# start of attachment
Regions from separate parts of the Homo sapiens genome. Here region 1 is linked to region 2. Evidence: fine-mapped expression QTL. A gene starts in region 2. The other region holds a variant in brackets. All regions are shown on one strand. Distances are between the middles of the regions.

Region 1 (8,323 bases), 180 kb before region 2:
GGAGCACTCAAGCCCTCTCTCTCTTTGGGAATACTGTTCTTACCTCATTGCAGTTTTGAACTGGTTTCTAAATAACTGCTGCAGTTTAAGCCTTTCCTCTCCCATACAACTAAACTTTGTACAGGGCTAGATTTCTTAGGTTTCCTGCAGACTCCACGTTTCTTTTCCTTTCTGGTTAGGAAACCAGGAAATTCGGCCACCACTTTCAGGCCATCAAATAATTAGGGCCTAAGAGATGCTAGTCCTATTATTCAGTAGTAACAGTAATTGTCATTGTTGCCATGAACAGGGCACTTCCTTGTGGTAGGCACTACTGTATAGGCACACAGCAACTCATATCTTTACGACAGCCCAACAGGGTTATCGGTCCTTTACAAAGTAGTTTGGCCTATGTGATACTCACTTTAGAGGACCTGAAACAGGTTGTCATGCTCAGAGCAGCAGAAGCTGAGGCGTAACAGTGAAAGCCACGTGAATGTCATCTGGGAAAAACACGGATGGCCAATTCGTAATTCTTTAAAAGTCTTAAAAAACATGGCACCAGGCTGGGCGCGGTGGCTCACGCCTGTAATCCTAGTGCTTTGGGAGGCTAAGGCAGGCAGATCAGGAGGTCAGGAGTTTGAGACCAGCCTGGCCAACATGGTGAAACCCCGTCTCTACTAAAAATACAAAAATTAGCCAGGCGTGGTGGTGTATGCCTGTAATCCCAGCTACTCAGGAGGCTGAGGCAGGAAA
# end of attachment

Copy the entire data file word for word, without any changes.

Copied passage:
Regions from separate parts of the Homo sapiens genome. Here region 1 is linked to region 2. Evidence: fine-mapped expression QTL. A gene starts in region 2. The other region holds a variant in brackets. All regions are shown on one strand. Distances are between the middles of the regions.

Region 1 (8,323 bases), 180 kb before region 2:
GGAGCACTCAAGCCCTCTCTCTCTTTGGGAATACTGTTCTTACCTCATTGCAGTTTTGAACTGGTTTCTAAATAACTGCTGCAGTTTAAGCCTTTCCTCTCCCATACAACTAAACTTTGTACAGGGCTAGATTTCTTAGGTTTCCTGCAGACTCCACGTTTCTTTTCCTTTCTGGTTAGGAAACCAGGAAATTCGGCCACCACTTTCAGGCCATCAAATAATTAGGGCCTAAGAGATGCTAGTCCTATTATTCAGTAGTAACAGTAATTGTCATTGTTGCCATGAACAGGGCACTTCCTTGTGGTAGGCACTACTGTATAGGCACACAGCAACTCATATCTTTACGACAGCCCAACAGGGTTATCGGTCCTTTACAAAGTAGTTTGGCCTATGTGATACTCACTTTAGAGGACCTGAAACAGGTTGTCATGCTCAGAGCAGCAGAAGCTGAGGCGTAACAGTGAAAGCCACGTGAATGTCATCTGGGAAAAACACGGATGGCCAATTCGTAATTCTTTAAAAGTCTTAAAAAACATGGCACCAGGCTGGGCGCGGTGGCTCACGCCTGTAATCCTAGTGCTTTGGGAGGCTAAGGCAGGCAGATCAGGAGGTCAGGAGTTTGAGACCAGCCTGGCCAACATGGTGAAACCCCGTCTCTACTAAAAATACAAAAATTAGCCAGGCGTGGTGGTGTATGCCTGTAATCCCAGCTACTCAGGAGGCTGAGGCAGGAAA